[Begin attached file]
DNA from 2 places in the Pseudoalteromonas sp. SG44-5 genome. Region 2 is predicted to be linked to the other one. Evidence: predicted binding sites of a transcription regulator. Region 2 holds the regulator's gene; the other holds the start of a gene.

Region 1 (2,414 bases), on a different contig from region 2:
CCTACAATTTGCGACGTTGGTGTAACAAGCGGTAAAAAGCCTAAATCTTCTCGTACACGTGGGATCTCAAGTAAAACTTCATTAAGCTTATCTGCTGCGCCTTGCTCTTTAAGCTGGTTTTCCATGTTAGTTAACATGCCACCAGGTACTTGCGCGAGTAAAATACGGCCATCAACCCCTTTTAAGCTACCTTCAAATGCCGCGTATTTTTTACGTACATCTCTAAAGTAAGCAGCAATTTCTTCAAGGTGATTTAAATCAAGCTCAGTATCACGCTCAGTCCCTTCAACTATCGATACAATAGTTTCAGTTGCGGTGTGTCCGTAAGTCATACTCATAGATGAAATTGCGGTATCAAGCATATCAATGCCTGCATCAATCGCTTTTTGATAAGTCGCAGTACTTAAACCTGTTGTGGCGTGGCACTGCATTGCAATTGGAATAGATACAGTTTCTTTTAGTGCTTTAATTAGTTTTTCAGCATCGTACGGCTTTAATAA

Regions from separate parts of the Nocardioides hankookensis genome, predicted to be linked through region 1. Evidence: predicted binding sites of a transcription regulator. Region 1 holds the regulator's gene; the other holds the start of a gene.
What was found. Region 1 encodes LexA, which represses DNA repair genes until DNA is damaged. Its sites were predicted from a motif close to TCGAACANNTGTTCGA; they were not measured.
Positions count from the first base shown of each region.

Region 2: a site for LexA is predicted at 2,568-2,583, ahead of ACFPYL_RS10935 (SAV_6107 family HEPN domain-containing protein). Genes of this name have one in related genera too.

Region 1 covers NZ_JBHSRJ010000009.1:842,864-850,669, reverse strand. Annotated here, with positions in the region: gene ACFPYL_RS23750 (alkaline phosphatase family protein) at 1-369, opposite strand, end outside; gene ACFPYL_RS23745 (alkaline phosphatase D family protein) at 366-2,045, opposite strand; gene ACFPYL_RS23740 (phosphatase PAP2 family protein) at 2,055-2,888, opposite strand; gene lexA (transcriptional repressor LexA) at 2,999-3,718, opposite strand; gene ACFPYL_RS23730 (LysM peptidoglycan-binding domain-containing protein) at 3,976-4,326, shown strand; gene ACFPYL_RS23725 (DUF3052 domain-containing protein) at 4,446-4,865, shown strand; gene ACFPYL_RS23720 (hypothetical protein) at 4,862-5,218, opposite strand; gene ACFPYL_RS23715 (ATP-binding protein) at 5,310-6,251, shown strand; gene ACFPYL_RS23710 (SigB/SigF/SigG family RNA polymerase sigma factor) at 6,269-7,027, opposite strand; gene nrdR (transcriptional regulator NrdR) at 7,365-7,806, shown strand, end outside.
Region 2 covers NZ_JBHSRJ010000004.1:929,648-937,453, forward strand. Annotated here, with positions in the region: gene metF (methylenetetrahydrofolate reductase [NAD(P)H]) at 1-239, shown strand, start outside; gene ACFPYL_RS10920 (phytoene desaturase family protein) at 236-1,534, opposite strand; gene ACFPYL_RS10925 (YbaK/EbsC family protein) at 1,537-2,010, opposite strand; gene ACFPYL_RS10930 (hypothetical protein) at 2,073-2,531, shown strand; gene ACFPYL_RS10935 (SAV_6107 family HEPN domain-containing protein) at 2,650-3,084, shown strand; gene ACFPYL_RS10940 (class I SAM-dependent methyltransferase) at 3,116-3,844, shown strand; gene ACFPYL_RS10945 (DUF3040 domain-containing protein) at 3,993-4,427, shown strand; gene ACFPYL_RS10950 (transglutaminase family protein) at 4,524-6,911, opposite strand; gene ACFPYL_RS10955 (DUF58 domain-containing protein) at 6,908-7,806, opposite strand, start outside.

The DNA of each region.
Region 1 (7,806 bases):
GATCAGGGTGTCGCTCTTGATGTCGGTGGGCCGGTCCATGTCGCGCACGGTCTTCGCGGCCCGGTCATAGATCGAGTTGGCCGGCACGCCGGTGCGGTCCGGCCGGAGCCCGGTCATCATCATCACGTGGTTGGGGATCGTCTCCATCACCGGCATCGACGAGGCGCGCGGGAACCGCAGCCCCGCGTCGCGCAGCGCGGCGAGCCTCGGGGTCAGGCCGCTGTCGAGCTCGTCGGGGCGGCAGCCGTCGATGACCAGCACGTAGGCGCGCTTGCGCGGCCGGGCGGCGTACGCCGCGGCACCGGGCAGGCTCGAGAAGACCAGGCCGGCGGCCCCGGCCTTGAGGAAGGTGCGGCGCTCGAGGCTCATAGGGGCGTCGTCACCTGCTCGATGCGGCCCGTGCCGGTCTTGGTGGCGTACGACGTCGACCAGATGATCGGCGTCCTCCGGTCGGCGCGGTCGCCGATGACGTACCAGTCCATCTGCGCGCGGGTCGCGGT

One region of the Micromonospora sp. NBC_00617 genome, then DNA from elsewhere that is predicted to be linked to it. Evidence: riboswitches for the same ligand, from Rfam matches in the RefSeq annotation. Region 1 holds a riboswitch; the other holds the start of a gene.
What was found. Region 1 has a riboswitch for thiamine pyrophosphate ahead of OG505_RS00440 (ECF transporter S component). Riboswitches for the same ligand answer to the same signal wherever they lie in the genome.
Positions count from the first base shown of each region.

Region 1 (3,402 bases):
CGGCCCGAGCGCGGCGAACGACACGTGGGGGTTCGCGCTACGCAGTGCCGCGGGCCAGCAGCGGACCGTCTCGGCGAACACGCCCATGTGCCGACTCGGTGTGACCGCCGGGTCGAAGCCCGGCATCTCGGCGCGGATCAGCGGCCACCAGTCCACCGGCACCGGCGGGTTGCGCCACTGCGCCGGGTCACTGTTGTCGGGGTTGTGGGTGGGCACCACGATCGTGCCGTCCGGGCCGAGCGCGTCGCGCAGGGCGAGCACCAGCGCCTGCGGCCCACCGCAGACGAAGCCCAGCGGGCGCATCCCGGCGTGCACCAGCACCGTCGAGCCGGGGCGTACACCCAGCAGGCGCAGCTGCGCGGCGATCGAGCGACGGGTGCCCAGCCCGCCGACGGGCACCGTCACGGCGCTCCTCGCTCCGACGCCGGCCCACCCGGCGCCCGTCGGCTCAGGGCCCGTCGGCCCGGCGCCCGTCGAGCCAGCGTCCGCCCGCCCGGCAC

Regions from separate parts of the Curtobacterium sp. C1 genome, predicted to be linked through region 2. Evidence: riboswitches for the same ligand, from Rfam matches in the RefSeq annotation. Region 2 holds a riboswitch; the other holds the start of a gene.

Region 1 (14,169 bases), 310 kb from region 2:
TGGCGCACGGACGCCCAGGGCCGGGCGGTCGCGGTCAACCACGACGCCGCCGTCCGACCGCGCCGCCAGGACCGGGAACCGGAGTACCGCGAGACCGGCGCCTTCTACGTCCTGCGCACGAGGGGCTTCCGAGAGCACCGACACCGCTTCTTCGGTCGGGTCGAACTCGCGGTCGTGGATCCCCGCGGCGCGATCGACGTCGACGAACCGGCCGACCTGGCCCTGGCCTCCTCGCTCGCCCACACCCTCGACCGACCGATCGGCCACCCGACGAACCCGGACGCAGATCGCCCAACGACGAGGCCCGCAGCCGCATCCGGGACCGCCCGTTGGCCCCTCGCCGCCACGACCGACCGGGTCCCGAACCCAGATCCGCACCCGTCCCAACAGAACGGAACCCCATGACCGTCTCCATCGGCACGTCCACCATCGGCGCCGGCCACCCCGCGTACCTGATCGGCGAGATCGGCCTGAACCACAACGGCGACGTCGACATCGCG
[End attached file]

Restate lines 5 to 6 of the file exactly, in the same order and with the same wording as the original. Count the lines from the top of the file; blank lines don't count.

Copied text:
What was found. Region 1 encodes LexA, which represses DNA repair genes until DNA is damaged. Its sites were predicted from a motif close to TCGAACANNTGTTCGA; they were not measured.
Positions count from the first base shown of each region.